Ruslan Tsarni, left, uncle of killed Boston Marathon bombing suspect Tamerlan Tsarnaev, departs the Graham, Putnam, and Mahoney Funeral Parlors, in Worcester, Mass., as funeral director and owner Peter Stefan, right, walks him to his car, Sunday, May 5, 2013. Stefan has pleaded for government officials to use their influence to convince a cemetery to bury Tsarnaev, but so far no state or federal authorities have stepped forward. (AP Photo/Steven Senne) (The Associated Press)
Police cars sit across from the Graham, Putnam and Mahoney Funeral Parlors, in Worcester, Mass., Friday, May 3, 2013. Owner Peter Stefan confirmed his facility will handle funeral arrangements for Boston Marathon bombing suspect Tamerlan Tsarnaev, but did not say whether he had possession of the body. (AP Photo/The Telegram & Gazette) (The Associated Press)
Peter Stefan, funeral director and owner of Graham, Putnam and Mahoney Funeral Parlors in Worcester, Mass., sits in one of the facility's rooms Friday, May 3, 2013. Stefan confirmed his funeral home will handle funeral arrangements for Boston Marathon bombing suspect Tamerlan Tsarnaev, but did not say whether he had possession of the body. (AP Photo/The Telegram & Gazette, Chris Christo) (The Associated Press)
FILE - In this Feb. 17, 2010, photo, Tamerlan Tsarnaev, left, smiles after accepting the trophy for winning the 2010 New England Golden Gloves Championship in Lowell, Mass. Tsarnaev, the older of the brothers suspected in the Boston Marathon bombing, died from gunshot wounds and blunt trauma to his head and torso, his death certificate says. (AP Photo/The Lowell Sun, Julia Malakie, File) MANDATORY CREDIT (The Associated Press)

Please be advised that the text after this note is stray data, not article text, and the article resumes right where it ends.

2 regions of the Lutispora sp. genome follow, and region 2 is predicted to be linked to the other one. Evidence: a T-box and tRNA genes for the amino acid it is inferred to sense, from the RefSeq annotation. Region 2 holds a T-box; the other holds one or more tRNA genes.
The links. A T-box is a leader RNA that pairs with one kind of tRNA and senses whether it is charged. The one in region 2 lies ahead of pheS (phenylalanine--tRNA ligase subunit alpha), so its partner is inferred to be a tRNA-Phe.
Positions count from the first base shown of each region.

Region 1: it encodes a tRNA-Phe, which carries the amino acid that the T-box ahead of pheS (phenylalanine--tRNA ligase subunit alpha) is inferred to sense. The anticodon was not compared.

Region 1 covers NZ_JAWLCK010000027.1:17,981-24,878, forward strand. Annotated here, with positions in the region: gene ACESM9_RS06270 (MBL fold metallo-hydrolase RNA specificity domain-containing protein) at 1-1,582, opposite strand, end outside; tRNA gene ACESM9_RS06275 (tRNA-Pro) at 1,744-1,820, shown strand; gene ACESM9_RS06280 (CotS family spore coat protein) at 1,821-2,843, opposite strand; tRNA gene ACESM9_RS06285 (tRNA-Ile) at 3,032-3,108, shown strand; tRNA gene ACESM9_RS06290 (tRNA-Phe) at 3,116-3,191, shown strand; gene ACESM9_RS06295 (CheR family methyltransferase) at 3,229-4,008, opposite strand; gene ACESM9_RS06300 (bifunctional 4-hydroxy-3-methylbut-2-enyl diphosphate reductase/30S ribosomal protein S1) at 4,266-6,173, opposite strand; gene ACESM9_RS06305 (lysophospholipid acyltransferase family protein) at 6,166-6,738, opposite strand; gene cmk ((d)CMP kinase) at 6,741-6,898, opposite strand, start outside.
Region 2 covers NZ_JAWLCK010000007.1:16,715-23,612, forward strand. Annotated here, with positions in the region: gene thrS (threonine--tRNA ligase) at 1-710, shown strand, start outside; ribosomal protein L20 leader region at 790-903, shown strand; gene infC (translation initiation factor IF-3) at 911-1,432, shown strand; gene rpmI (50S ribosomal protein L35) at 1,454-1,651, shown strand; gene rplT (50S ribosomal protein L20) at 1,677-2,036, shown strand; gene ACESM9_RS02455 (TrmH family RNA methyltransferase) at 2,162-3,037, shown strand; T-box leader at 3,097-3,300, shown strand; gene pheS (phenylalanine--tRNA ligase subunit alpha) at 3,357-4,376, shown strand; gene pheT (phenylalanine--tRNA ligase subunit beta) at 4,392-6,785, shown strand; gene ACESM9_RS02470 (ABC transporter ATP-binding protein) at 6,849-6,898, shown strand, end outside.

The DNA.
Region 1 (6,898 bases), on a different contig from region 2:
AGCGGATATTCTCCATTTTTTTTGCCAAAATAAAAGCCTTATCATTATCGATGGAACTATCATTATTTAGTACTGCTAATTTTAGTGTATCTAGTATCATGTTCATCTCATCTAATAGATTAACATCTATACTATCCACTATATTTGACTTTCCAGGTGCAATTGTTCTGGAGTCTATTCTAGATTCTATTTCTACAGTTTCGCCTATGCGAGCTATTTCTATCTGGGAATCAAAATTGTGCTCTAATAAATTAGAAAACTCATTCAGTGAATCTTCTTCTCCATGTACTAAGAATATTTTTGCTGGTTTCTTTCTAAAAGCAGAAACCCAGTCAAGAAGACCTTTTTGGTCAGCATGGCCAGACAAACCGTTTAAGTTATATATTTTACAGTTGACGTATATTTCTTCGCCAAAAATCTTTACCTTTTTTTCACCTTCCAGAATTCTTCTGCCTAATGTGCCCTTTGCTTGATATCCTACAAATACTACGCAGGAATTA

WORCESTER, Mass. – The uncle of a Boston Marathon bombing suspect killed in a gun battle with police arrived at a funeral home Sunday to arrange for his burial.
Ruslan Tsarni of Montgomery Village, Md., and three other men met with Worcester funeral home director Peter Stefan. The men who accompanied Tsarni plan to wash and perform Muslim burial rites on the body of 26-year-old Tamerlan Tsarnaev, Stefan said.
Tsarnaev, who had appeared in surveillance photos wearing a black cap and was identified as Suspect No. 1, died days after the April 15 bombing, which killed three people and injured more than 260 others.
Stefan said he still hasn't found a cemetery that is willing to bury Tsarnaev. He plans to ask the city of Cambridge, where Tsarnaev lived, to provide a burial plot, Stefan said, and if Cambridge turns him down, he will seek help from state officials.
Stefan said protesters have gathered outside his business in recent days, upset with his decision to handle the funeral. But he believes everybody deserves a dignified burial service, no matter the circumstances of his or her death, he said. No protesters were camped outside the funeral home Sunday.
Tsarni has denounced the acts that his nephews — Tamerlan and younger brother Dzhokhar — are accused of committing and has said they brought shame to the family and the entire Chechen ethnicity. The brothers are ethnic Chechens from Russia who came to the United States about a decade ago with their parents. Both parents returned to Dagestan last year.
Dzhokhar, 19, is in a prison hospital, facing a potential death sentence if convicted of the terrorism plot.